Yet another belated entry into the creepy interactive snooping speaker world
(Presumably, Samsung is only just around the corner with something similar, too.)
At its annual developer conference in San Jose, California, on Monday, Apple promised its personal assistant software Siri a second home (or third or fourth if you count her macOS or watchOS presence). Having housed her up in iPhones for the past six years, her Cupertino, California-based sugar daddy rewarded her with residence inside a mic’d speaker called HomePod.
Like Amazon Alexa in her Echo, Google Assistant in her Home, and Microsoft Cortana’s planned appearance in Harman Kardon’s forthcoming Invoke speaker, Apple Siri in her HomePod represents an effort to take a voice-based computing interface beyond the desktop and mobile devices.
The HomePod has a face for radio. It resembles a large ball of twine, at least the white version. It also comes in hairball gray.
Apple’s approach, as befits its investment in music, focuses on the output, the speaker. HomePod is cast as a complement to Apple Music, a sensible marketing strategy considering that these bi-directional audio devices haven’t yet really found a reason for being beyond demanding that stuff be brought to one’s door.
Of course, Siri via HomePod will be able to send text messages, recount news and weather updates, and manipulate HomeKit-enabled devices like thermostats and garage door openers. But not everyone wants to buy networked lights just to tell Siri to toggle them. Music, if not the killer app for IoT hubs, is at least something more than a handful of people care about.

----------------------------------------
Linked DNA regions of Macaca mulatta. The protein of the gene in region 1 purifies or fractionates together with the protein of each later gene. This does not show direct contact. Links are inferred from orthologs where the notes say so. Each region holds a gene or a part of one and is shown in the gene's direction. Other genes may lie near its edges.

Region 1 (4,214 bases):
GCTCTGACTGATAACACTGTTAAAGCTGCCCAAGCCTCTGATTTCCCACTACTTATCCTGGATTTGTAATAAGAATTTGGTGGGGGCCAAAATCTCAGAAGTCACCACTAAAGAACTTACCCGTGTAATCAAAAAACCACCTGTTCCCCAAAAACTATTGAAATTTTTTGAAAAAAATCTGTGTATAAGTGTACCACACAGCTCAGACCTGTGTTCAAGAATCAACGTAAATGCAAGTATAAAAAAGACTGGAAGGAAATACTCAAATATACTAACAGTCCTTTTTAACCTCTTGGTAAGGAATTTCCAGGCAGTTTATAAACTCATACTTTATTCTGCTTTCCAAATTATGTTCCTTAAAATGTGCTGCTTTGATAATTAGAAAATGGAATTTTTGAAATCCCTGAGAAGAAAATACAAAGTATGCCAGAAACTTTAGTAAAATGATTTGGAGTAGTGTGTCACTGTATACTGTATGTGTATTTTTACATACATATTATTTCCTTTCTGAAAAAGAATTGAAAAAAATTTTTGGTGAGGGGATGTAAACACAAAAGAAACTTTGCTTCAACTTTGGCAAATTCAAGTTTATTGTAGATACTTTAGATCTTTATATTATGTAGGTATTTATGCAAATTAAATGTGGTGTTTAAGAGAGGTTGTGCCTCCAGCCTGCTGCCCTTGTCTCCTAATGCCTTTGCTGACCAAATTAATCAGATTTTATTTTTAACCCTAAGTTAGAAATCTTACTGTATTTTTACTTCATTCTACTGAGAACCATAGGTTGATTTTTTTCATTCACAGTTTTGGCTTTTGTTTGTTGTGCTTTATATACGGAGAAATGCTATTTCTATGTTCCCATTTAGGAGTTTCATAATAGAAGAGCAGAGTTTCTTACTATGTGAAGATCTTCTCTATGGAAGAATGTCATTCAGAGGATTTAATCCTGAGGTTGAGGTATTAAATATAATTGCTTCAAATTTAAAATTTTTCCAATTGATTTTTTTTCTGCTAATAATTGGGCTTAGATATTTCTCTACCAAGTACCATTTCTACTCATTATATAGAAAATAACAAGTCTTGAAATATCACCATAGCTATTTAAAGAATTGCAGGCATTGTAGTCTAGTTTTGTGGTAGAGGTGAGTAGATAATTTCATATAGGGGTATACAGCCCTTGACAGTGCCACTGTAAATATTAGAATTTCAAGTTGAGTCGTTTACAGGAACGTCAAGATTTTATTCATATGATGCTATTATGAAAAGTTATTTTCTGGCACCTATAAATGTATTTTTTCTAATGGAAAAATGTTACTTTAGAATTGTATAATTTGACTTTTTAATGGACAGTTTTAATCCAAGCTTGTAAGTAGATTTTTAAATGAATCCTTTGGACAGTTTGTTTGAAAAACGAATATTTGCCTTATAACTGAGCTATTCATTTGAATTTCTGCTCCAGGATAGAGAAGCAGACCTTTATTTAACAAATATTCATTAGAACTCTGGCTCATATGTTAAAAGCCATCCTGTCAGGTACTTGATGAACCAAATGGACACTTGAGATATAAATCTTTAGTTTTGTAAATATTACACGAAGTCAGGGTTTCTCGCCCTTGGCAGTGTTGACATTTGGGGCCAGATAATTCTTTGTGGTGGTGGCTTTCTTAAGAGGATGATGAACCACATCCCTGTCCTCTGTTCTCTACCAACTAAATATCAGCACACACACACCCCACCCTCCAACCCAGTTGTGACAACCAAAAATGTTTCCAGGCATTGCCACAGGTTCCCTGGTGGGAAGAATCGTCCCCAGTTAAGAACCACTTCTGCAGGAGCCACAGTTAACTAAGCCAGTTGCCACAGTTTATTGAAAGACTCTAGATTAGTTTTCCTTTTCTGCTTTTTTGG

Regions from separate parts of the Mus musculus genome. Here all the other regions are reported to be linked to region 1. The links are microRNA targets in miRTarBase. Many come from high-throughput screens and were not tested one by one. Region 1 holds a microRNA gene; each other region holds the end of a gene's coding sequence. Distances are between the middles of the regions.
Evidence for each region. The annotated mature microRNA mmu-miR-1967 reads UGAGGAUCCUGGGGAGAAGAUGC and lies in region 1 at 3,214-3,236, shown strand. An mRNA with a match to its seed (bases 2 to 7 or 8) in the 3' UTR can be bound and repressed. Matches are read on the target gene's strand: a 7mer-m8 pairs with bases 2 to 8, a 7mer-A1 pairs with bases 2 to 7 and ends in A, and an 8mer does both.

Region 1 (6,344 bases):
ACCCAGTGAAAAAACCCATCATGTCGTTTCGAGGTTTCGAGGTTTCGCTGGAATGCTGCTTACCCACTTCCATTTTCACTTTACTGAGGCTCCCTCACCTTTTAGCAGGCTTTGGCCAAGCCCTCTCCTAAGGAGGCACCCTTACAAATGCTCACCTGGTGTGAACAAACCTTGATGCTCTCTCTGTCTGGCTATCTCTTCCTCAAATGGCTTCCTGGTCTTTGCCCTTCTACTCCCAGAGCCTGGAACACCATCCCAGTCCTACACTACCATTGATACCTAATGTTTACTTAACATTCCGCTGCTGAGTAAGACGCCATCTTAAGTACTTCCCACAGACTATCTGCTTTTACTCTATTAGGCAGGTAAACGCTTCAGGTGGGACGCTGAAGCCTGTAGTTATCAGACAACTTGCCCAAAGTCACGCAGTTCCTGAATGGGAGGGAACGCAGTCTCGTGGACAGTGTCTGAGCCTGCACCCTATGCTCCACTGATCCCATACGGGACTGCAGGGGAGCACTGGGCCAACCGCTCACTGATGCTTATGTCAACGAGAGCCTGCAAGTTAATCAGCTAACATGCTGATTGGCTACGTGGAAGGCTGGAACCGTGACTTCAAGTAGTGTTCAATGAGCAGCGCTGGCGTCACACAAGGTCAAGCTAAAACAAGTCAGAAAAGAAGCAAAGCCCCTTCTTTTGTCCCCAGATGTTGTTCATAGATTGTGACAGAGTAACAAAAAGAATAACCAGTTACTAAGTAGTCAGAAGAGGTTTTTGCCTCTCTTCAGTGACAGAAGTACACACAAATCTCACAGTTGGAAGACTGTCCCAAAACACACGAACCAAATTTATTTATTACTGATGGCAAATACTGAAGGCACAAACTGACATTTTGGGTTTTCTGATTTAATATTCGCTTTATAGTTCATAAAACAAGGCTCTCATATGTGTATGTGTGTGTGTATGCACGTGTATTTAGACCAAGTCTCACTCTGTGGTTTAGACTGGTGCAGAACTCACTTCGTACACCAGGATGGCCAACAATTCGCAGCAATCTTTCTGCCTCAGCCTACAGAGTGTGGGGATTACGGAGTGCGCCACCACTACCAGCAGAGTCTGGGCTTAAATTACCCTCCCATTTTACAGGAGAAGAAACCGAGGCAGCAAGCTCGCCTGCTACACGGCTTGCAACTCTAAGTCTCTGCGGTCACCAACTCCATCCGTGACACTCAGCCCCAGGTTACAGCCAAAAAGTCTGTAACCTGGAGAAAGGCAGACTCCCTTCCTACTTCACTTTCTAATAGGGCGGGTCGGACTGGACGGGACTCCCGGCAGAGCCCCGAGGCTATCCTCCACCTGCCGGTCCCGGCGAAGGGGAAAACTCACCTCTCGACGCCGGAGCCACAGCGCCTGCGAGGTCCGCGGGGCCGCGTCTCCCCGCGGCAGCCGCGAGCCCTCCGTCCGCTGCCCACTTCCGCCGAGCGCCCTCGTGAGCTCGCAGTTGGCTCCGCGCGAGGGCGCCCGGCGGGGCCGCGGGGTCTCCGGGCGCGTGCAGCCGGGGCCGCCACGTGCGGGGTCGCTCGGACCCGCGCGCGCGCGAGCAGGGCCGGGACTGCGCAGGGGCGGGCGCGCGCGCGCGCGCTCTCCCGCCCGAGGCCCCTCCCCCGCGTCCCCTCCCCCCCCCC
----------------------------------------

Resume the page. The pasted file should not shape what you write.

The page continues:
“Just like iPod reinvented music in our pockets, HomePod is going to reinvent music in our homes,” said Phil Schiller, senior veep of worldwide marketing.
Apple has been here before, with the iPod Hi-Fi, a semi-portable speaker system panned for its weight, lackluster features, and high price ($350) when launched in 2006.
That happens to be the planned price of the HomePod, slated to debut in December. While it’s significantly more expensive than Google Home ($130) or Amazon Echo ($180), the HomePod compares favorably to competing speakers like the Sonos 5 ($500) and perhaps to the Cortana-infused Harman Kardon speaker, which has yet to disclose a price.
Apple made much of the HomePod’s capacity to improve the experience of listening to music, and its forthcoming operating system updates will help in that regard. Its software’s pending support for multi-room audio could make managing multiple speakers in conjunction with multiple audio sources less vexing.
Staking out a position on Apple’s oft-visited privacy high ground, Schiller offered reassurance that the HomePod doesn’t record anything until the user addresses Siri.
Amazon Echo and Google Home work the same way, maintaining active mics (unless disabled by the user) that supposedly don’t transmit data until the invocation phrase has been detected. But Apple’s disinterest (or arguably incompetence) in advertising makes it a more plausible privacy partner than its peers.
Security researchers consider the presence of these devices a potential privacy risk, though perhaps it’s less likely than being fooled by a phishing message or revealing too much via social media.
Alongside risks, there may be benefits. In a recent murder investigation, Arkansas authorities sought audio data captured by an Amazon Echo. Amazon resisted the demand, a necessary step to reassure potential customers. Then the defendant in the case subsequently allowed authorities access to the voice recordings Amazon had captured, turning the privacy risk into a bid for exoneration.
Beyond evidence, HomePod and its ilk may eventually become indispensable channels to summon service from a cloud of connected devices. Until then, they’ll at least be able to play tunes on demand. And that counts for something.
The HomePod will be available in Australia, the UK, and the US when it ships in December. ®